Some math ed tech links

Check out Hypernom, the new 4-D math game from Vi Hart and partners in (crime?) Andrea Hawksley (AH) and Henry Segerman. It’s pretty crazy — and beautiful. Nom nom nom. I can’t believe I missed this for so long. I got the link from a post on MathMunch, which is itself a very fun blog on […]

Surface Pro vs iPad

Recently I’ve been working with MCFAM to create supplementary online learning materials for probability. Tons of people take probability and need to learn it for professional exams, and we’d like to serve our U of M students and the wider community even better. Along the way I’ve been looking at ways to create this content. I’ve […]

Desmos: a really fancy calculator, but much more

The Twittersphere recently made me aware of Desmos, a really fancy online graphing calculator. Fortunately, I was not introduced to it as such: I found it through a blog by a math teacher that now and then features a “maths gems” post — little tidbits of interest to mathy people and math teachers. The gems post that […]

The flipped classroom: reports from the field

For those of us in academia, the fall semester is wrapping up. It’s a time when we reflect on the success or lack thereof in our fall classes, because it’s almost over, the final is coming, and we either feel pretty happy, totally depressed, or a sense of oncoming dread. These correspond to the feelings […]

Lightweight math apps

Something I’ve seen more and more of lately is very lightweight apps that deal with algebra or other K-12 math topics. Last night I met the creator of Algebra Touch, Sean Berry. Algebra Touch is a pretty app that lets you play with algebra expressions: you can simplify, add, divide, factor, and more with a touch […]

Some interesting pre-calculus resources

My colleague Mike Weimerskirch at the University of Minnesota has set up a nice site of precalculus resources. It’s got videos, slides, and transcripts of short lectures on a variety of precalc topics, as well as links to appropriate sections of three free online textbooks. If you’re a current teacher, this is a great resource […]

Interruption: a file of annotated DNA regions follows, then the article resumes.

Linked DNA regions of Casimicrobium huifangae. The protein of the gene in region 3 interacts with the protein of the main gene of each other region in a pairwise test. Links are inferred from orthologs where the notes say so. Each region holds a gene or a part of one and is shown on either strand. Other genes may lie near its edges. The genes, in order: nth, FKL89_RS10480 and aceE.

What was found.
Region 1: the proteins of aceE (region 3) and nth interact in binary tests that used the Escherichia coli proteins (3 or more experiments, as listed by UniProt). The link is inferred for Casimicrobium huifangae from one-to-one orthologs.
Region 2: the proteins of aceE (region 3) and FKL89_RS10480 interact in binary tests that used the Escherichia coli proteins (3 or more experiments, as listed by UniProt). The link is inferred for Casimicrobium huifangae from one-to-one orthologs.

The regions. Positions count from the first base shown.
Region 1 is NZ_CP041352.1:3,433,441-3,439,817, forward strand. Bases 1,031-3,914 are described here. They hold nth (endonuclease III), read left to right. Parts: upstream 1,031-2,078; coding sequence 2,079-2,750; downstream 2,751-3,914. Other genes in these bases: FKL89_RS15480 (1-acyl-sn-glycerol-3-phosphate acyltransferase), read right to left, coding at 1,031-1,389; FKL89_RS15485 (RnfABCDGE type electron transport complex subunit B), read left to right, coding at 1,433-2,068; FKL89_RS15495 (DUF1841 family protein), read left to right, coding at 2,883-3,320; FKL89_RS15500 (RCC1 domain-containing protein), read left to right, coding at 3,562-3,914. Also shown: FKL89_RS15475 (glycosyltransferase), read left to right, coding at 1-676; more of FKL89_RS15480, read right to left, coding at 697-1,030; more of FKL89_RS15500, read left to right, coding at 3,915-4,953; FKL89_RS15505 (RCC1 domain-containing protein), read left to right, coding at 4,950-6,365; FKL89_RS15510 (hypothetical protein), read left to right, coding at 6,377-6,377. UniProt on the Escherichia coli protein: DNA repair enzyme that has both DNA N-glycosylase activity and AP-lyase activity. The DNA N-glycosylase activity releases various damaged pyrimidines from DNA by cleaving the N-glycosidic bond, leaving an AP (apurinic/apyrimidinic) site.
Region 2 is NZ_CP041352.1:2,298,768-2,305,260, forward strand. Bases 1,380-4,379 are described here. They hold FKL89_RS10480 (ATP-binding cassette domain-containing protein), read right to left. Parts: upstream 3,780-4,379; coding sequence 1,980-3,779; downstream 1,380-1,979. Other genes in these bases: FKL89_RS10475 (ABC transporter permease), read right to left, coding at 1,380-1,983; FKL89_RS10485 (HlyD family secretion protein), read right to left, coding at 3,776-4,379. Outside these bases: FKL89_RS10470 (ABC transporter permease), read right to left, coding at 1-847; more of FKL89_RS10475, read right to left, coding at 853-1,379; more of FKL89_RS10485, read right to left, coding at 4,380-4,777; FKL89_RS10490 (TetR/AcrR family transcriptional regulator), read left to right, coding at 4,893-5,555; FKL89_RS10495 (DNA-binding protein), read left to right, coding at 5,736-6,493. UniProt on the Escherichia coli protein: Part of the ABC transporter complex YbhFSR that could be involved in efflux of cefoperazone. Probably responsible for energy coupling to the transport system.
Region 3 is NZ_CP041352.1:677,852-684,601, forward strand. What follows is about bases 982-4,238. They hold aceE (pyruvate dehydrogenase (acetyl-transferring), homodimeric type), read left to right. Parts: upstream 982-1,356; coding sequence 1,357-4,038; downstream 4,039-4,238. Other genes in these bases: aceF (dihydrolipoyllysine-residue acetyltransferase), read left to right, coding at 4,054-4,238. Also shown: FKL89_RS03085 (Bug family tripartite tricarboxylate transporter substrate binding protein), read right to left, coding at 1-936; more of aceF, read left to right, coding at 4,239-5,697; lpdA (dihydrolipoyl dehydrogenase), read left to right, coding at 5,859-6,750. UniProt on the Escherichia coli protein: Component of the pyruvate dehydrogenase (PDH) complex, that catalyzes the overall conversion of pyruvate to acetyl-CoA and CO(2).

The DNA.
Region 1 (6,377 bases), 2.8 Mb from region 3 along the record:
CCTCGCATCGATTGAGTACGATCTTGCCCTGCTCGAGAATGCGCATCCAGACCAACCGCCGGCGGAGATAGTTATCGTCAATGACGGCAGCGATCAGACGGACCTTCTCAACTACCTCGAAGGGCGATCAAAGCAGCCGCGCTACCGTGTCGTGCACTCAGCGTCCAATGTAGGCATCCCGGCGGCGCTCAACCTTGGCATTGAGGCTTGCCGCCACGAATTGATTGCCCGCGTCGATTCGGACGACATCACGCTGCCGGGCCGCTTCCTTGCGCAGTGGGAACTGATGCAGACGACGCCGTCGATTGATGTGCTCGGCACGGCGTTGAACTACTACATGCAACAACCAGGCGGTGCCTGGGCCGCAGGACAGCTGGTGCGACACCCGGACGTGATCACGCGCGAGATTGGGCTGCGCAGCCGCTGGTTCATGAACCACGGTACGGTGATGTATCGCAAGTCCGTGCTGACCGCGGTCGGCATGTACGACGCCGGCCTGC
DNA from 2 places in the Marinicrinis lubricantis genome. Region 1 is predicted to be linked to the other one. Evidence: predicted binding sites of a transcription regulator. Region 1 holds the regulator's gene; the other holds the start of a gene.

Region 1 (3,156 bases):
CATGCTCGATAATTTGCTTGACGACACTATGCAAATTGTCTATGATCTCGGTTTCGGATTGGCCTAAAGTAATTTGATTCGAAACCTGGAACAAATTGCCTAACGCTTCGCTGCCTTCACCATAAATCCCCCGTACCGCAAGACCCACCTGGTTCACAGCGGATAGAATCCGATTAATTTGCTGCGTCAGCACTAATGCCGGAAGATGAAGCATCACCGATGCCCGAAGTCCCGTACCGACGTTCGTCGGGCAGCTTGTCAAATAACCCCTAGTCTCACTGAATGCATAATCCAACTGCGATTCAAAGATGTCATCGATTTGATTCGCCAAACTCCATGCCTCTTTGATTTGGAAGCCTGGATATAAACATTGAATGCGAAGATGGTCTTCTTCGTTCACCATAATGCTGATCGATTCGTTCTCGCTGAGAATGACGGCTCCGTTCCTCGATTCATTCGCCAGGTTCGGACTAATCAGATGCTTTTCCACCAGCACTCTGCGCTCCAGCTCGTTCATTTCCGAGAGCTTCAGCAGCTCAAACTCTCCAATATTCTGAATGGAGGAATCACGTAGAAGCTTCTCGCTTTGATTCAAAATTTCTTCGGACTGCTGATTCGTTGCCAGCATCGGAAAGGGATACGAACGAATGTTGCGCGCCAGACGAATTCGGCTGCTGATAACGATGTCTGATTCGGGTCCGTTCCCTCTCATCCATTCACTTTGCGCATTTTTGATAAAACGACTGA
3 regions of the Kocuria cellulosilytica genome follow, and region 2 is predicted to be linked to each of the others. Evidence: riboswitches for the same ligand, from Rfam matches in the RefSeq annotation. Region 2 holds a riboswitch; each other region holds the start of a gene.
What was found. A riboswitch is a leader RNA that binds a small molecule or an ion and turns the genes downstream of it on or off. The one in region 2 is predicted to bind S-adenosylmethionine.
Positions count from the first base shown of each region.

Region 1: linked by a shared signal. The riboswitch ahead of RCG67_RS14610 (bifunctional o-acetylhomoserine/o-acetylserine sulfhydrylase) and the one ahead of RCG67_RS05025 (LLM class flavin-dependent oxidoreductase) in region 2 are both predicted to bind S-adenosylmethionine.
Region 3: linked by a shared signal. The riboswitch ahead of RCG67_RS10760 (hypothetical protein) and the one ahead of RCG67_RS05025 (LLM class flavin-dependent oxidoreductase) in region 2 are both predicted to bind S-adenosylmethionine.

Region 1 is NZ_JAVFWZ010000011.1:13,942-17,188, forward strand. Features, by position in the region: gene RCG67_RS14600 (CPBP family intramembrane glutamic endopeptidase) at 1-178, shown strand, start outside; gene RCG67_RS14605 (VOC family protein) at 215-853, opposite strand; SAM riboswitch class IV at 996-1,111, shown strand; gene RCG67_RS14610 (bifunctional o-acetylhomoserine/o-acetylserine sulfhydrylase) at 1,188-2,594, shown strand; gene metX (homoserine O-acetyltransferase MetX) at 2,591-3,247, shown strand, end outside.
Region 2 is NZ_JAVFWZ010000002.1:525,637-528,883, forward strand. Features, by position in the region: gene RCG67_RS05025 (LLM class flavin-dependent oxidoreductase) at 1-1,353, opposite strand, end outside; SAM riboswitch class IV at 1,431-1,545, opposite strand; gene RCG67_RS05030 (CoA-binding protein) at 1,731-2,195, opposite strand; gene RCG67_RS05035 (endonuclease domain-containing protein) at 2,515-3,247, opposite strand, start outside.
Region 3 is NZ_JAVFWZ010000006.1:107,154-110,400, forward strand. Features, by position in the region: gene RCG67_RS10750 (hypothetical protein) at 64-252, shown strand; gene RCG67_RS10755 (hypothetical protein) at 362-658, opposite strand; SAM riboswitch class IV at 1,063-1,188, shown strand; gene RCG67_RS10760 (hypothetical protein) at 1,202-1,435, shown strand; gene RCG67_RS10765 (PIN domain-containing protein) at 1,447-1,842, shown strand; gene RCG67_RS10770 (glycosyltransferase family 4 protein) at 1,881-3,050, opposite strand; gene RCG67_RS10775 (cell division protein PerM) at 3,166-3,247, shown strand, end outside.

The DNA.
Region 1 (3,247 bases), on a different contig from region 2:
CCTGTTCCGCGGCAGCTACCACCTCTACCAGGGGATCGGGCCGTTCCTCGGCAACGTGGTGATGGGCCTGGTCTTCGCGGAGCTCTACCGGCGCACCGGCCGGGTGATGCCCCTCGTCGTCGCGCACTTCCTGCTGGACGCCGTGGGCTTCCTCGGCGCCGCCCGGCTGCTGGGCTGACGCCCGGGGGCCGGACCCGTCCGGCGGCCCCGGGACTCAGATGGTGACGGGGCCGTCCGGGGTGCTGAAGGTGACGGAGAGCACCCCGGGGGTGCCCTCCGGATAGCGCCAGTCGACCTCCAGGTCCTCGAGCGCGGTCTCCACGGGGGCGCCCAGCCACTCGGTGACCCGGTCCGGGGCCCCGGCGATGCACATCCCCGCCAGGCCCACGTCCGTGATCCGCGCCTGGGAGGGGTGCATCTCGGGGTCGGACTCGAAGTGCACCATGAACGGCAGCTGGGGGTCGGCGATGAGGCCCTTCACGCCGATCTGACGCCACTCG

Math on the web: innovations from Khan Academy

The folks at Khan Academy are doing some very interesting things. Today I heard about an effort they’re calling KaTeX, math typesetting for the web. It is designed to be a fast alternative to MathJax, as far as I can tell — MathJax is great in some ways but can take a while to render. The […]

Consumption and creation, K-12 discussion

2012 post encouraging creation on an iPad Broadening the discussion to task complexity and duration A forum discussion with some student views. Notice that they talk about music, movies, papers, pictures. Spreadsheets come up as not so good on an iPad. Math is not discussed. Are iPads only good for arty applications? An example of teachers […]

iPads in my neighborhood

All the somewhat abstract discussion of ed tech have come home, to my own school district of St Paul, MN. I grew up in the Saint Paul schools and the superintendent, Valeria Silva, was one of my teachers at the spanish immersion school I attended for the first four years of my public education. Back […]

Privacy, education, e-texts

I found an interesting blog post recently that discusses briefly software that tracks how much and when you read your e-textbook. There’s so much nuance to this discussion. Compare the following: This e-textbook integrates seamlessly with technology designed to analyze student reading habits, allowing teachers to understand where students are having trouble with readings and target […]